Everyday drivers don’t yet have access to a fully self-driving car, but Honda Sensing technology is helping move everyone a little closer to that reality. Honda Sensing is a high-tech suite of autonomous car features designed to help drivers stay alert and arrive safely at their destinations.
Honda Sensing Automation Suite
While Honda vehicles are not yet self-driving cars, they are currently available with a set of high-tech features that provide assistance to the driver. The idea behind Honda Sensing is that assistive features may keep drivers and passengers safer.
A few Honda Sensing features are essentially warning systems. With a lane departure warning, if a driver is heading out of a marked lane, the vehicle will draw attention to the problem through audio and visual cues. The forward collision warning uses data from a windshield camera to detect if the car is too close to the next car. When there is danger of a forward collision, the car sounds warnings and flashes alerts as a caution to apply the brakes.
These warning features are intended to get the driver’s attention so that he or she can take necessary action, and they typically activate before the Honda Sensing’s more automated systems. If a driver ignores the initial signals, the advanced systems then kick in.
Those advanced technologies are more akin to autonomous cars; when the driver needs a helping hand, the car can do the job automatically. These high-tech Honda Sensing features include Adaptive Cruise Control, which keeps the car at a preset distance from the next vehicle in the lane, and the Lane Keeping Assist System, which guides the car to stay toward the center of the lane. The related Road Departure Mitigation System notices if a driver leaves the lane without first activating a turn signal; the vehicle then prevents an accident by steering and braking for the driver.
Finally, there is the Collision Mitigation Braking System, a technology that detects when the car is getting too close to another object. If the driver doesn’t apply the brakes, the vehicle does the job instead. This was the first automated collision-prevention system to be widely available to the general public.
Accord: The Top of the Honda Sensing Line
Honda Sensing is offered as an available package for many of the vehicle makes in the Honda line, and it is a standard feature for some trim levels. For example, drivers can opt to add Honda Sensing to most trim levels of the automatic-transmission Civic Sedan, or they receive the suite as a standard feature at the Touring trim level.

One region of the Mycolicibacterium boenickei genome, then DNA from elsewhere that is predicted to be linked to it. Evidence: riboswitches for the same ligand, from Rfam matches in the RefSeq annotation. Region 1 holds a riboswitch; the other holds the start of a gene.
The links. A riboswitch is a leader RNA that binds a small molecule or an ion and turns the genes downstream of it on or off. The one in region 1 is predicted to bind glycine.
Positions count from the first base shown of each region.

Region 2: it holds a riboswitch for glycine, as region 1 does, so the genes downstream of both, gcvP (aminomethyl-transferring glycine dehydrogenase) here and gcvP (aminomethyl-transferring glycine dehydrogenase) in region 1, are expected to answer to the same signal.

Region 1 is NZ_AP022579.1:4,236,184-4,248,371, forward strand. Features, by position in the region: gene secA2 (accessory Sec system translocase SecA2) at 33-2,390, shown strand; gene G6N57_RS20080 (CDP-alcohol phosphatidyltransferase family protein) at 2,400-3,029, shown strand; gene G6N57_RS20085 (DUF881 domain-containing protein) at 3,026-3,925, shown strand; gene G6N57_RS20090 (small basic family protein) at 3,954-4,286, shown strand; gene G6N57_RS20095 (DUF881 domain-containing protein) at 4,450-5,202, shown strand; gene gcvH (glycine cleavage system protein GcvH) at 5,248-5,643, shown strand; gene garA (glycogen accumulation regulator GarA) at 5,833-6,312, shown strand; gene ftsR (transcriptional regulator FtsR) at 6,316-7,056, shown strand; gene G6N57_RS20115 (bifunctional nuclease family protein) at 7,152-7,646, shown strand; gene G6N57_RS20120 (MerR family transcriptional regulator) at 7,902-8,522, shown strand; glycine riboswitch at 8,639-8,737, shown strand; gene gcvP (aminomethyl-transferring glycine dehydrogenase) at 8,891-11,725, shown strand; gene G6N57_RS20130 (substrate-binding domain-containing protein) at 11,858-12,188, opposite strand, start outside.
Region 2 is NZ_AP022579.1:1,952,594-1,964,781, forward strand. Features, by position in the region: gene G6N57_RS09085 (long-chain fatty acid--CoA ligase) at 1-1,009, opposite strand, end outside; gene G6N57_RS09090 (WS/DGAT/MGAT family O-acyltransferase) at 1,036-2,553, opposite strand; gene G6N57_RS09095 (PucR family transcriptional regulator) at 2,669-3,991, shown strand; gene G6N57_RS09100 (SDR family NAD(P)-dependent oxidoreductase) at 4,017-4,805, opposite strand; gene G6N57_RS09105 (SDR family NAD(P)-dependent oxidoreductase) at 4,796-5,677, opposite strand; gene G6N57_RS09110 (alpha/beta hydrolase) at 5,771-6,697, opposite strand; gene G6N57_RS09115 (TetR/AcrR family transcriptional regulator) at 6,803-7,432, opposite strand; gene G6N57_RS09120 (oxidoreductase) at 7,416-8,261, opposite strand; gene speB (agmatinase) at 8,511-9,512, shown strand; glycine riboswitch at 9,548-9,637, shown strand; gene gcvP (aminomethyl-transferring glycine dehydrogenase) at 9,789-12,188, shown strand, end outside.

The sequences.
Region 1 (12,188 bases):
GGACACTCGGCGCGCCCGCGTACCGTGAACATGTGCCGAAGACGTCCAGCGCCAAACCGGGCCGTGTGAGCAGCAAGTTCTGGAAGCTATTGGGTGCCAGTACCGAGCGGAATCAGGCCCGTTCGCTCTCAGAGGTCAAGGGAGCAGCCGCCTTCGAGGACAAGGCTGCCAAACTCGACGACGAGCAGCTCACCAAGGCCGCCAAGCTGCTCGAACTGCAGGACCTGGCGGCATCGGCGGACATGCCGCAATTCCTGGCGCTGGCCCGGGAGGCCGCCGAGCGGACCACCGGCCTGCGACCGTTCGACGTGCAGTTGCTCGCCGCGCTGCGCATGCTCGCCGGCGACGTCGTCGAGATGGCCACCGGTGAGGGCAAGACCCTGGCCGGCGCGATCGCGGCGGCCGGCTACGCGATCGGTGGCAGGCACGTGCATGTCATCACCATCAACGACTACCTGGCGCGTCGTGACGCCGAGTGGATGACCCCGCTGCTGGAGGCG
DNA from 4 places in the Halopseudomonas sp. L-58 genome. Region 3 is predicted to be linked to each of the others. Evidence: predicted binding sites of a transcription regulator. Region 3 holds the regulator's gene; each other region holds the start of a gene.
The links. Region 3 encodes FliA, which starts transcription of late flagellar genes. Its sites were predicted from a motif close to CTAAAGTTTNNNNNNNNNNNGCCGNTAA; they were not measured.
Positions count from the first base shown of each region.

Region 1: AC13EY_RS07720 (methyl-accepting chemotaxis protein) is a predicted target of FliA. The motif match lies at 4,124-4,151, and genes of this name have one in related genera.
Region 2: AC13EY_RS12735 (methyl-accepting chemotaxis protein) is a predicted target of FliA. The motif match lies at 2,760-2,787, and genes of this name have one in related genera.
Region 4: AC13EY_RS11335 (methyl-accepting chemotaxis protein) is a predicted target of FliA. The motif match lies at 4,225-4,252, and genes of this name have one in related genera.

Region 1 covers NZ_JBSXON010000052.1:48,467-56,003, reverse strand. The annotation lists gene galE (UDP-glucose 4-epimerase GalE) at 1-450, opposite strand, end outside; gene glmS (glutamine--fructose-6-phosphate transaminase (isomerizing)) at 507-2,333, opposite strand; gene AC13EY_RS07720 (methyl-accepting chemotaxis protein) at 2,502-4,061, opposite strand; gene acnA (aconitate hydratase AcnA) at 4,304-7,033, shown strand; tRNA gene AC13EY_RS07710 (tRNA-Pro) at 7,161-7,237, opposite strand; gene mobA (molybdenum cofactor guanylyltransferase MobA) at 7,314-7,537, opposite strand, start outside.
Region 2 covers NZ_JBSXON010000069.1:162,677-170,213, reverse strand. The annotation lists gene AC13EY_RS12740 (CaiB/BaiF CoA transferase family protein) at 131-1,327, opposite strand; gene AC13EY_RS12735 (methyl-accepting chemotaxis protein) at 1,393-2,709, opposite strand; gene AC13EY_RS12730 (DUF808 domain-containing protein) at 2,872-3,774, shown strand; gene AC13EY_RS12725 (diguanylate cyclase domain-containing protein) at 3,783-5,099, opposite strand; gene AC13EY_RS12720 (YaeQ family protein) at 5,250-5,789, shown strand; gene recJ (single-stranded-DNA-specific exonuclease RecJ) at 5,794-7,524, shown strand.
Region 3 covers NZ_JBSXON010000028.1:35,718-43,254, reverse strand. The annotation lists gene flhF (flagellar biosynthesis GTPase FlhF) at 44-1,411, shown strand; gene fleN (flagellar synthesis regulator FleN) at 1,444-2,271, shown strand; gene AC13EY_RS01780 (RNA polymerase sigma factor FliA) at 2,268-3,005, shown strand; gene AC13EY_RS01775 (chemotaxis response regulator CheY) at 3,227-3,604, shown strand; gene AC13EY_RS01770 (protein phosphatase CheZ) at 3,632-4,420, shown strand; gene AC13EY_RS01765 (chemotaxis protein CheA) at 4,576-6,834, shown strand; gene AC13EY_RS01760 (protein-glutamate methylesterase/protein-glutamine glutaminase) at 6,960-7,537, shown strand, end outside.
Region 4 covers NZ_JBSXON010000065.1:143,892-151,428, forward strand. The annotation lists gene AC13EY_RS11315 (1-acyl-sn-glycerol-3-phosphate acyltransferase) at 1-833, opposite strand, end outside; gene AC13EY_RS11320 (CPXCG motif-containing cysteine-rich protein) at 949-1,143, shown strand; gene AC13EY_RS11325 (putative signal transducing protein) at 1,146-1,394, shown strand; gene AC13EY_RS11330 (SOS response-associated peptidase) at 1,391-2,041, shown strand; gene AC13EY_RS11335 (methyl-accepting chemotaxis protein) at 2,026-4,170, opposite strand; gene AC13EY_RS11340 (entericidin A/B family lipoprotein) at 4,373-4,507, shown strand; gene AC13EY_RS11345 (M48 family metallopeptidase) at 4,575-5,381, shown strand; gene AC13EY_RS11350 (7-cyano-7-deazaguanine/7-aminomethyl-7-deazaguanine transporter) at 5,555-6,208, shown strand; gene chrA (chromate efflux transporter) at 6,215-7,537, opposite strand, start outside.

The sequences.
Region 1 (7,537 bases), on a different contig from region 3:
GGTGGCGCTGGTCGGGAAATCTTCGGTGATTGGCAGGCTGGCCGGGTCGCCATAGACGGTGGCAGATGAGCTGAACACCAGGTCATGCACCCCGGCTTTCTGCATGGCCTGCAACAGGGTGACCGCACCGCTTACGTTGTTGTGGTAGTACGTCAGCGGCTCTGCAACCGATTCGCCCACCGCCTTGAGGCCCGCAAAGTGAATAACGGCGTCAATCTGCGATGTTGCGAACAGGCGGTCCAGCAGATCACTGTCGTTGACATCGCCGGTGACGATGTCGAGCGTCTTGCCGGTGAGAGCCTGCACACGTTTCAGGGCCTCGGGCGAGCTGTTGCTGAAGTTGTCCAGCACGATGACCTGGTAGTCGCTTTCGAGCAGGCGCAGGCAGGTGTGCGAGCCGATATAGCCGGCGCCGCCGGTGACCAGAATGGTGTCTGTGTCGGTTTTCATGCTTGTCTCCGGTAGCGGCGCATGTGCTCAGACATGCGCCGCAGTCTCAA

It’s an entirely different story with the Honda Accord Sedan, however. Honda Sensing is a standard feature on all new Accord Sedans. Whether a shopper selects the most basic trim package or the top level, the car comes equipped with the Honda Sensing suite of features.
The 2018 Accord also receives an additional Sensing feature that isn’t available on most vehicles: Traffic Sign Recognition. This system detects speed limit signs along the road. For the driver’s reference, it then posts the current speed limit on an informational display.
Additional Features for Select Cars
Honda has introduced some Sensing technologies that, thus far, are available for only a few of the makes in its vehicle lineup. Most of these additional features are available on certain trim levels of the 2017 and 2018:
One notable feature of these additional technologies is cross traffic monitoring, a backup camera system that alerts drivers to vehicles that are pulling up behind them from either side. Another is automatic high-beam headlights, which automatically shift the headlight beams from low to high when the conditions are right. Finally, when the car’s turn signal is activated, the blind spot information system provides alerts about vehicles in the nearby lane so that drivers know to wait before shifting over.
One Feature That Accord Doesn’t Get
Even though Honda Sensing is standard on new Accords, there is one safety system that consumers can’t get with this sedan. It isn’t available on the Odyssey either, but drivers can request it on Civics, Pilots, Ridgelines and a few other Honda makes.
The feature in question is lane keeping, which uses a camera on the right side of the car. The camera activates when the right turn signal is in use. With this camera, drivers can see over three times as much as they can with a standard right-side mirror.
Although lane watching is useful, it’s not an autonomous car feature. Drivers must use the information displayed on the in-vehicle screen to determine when to change lanes. For that reason, Honda has opted to phase out this technology on some makes in favor of the blind spot information system, which more closely resembles a feature that a self-driving car might offer.